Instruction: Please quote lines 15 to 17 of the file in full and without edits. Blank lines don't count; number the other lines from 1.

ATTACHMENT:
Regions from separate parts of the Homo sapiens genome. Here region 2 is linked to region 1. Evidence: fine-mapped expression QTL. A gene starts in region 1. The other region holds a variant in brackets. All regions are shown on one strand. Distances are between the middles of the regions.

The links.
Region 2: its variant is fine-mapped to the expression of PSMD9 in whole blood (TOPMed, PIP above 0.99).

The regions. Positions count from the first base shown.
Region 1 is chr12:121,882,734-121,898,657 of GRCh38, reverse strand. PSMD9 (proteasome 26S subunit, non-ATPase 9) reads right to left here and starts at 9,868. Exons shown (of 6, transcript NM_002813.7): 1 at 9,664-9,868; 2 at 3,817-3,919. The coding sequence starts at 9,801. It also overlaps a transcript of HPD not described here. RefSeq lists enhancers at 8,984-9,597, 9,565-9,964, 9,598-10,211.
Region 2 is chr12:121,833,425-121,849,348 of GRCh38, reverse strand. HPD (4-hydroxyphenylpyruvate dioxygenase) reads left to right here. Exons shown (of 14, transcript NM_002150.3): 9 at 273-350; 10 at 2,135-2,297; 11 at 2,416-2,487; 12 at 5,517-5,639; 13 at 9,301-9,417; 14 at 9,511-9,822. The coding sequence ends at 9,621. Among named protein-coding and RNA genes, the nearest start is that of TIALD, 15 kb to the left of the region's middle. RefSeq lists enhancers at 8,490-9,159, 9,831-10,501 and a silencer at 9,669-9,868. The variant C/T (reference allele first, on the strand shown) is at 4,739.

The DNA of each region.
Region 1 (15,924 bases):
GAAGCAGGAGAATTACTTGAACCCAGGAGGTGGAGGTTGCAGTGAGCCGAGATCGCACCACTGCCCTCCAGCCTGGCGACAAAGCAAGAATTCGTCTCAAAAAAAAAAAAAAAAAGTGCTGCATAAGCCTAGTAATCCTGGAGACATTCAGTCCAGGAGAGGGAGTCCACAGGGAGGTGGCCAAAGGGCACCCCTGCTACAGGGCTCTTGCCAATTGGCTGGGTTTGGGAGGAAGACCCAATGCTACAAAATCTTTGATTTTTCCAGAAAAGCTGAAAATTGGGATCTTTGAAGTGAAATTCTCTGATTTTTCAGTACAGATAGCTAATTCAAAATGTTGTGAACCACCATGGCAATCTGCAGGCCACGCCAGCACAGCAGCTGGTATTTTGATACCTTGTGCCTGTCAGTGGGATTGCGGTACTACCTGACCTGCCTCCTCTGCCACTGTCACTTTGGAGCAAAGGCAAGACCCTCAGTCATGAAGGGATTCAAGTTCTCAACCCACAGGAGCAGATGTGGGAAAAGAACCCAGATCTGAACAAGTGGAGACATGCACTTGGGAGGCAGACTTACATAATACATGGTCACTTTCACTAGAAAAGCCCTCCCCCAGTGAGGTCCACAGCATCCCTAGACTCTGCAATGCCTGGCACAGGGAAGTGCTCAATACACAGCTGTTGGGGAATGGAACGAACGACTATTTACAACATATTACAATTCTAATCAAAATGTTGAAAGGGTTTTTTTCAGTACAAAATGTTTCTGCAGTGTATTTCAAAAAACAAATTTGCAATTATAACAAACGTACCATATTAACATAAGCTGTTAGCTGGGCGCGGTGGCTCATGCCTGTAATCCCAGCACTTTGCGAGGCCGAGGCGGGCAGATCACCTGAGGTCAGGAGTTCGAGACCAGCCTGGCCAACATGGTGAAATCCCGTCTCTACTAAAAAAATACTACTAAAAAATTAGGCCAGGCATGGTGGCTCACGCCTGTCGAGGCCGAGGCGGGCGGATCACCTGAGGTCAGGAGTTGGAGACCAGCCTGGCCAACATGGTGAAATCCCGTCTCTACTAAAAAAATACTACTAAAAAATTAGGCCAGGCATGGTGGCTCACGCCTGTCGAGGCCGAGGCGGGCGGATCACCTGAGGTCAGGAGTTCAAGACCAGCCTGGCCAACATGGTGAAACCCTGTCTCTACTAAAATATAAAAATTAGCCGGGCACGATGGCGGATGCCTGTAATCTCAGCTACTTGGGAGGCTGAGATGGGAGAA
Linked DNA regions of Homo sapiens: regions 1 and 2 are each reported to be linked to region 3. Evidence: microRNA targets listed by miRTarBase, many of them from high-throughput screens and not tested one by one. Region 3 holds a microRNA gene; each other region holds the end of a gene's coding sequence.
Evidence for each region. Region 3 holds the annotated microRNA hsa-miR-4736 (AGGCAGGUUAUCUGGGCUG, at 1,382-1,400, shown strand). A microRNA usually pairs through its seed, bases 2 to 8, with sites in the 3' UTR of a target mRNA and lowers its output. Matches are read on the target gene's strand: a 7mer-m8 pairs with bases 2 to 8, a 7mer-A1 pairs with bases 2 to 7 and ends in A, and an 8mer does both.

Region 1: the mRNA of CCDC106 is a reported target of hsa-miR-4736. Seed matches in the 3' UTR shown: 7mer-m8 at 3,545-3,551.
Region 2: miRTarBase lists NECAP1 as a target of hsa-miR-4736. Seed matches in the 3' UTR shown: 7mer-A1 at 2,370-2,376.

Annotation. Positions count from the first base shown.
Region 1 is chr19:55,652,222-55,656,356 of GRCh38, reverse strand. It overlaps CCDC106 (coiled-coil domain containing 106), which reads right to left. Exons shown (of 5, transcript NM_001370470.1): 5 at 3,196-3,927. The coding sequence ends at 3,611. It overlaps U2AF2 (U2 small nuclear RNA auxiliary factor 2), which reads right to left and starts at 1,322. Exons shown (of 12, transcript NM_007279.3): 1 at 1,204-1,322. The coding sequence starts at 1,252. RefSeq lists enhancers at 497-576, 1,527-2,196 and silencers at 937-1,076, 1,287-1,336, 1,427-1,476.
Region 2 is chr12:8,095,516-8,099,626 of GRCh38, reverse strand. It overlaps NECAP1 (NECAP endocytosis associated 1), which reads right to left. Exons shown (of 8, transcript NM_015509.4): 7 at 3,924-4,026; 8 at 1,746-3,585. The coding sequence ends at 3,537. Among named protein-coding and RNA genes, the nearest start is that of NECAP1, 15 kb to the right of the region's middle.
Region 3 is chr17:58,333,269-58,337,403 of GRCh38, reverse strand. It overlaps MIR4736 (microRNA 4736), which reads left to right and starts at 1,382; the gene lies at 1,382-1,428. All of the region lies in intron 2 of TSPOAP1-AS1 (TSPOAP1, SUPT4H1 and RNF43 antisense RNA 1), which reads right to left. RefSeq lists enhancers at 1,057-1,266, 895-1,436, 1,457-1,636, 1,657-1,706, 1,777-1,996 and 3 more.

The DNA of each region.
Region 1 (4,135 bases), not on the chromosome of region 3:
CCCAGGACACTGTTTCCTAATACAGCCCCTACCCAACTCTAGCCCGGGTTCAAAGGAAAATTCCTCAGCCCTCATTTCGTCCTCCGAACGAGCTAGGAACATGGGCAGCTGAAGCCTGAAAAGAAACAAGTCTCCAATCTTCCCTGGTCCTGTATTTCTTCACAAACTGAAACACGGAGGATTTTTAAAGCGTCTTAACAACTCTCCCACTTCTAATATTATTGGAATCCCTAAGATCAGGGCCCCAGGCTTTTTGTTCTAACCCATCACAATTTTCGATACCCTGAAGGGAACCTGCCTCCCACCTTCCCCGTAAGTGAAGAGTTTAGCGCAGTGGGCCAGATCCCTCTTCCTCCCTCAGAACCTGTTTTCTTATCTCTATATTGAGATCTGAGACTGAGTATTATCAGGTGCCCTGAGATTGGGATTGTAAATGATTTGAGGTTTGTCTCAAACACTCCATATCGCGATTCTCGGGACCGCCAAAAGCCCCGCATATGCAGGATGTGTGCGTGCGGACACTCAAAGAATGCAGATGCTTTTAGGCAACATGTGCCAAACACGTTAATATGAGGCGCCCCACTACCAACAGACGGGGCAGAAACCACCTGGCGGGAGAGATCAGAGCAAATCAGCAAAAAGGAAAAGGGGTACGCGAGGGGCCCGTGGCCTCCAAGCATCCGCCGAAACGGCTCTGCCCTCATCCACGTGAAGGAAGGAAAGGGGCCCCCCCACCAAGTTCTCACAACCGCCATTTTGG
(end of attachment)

Region 1 is chr19:55,652,222-55,656,356 of GRCh38, reverse strand. It overlaps CCDC106 (coiled-coil domain containing 106), which reads right to left. Exons shown (of 5, transcript NM_001370470.1): 5 at 3,196-3,927. The coding sequence ends at 3,611. It overlaps U2AF2 (U2 small nuclear RNA auxiliary factor 2), which reads right to left and starts at 1,322. Exons shown (of 12, transcript NM_007279.3): 1 at 1,204-1,322. The coding sequence starts at 1,252. RefSeq lists enhancers at 497-576, 1,527-2,196 and silencers at 937-1,076, 1,287-1,336, 1,427-1,476.
Region 2 is chr12:8,095,516-8,099,626 of GRCh38, reverse strand. It overlaps NECAP1 (NECAP endocytosis associated 1), which reads right to left. Exons shown (of 8, transcript NM_015509.4): 7 at 3,924-4,026; 8 at 1,746-3,585. The coding sequence ends at 3,537. Among named protein-coding and RNA genes, the nearest start is that of NECAP1, 15 kb to the right of the region's middle.
Region 3 is chr17:58,333,269-58,337,403 of GRCh38, reverse strand. It overlaps MIR4736 (microRNA 4736), which reads left to right and starts at 1,382; the gene lies at 1,382-1,428. All of the region lies in intron 2 of TSPOAP1-AS1 (TSPOAP1, SUPT4H1 and RNF43 antisense RNA 1), which reads right to left. RefSeq lists enhancers at 1,057-1,266, 895-1,436, 1,457-1,636, 1,657-1,706, 1,777-1,996 and 3 more.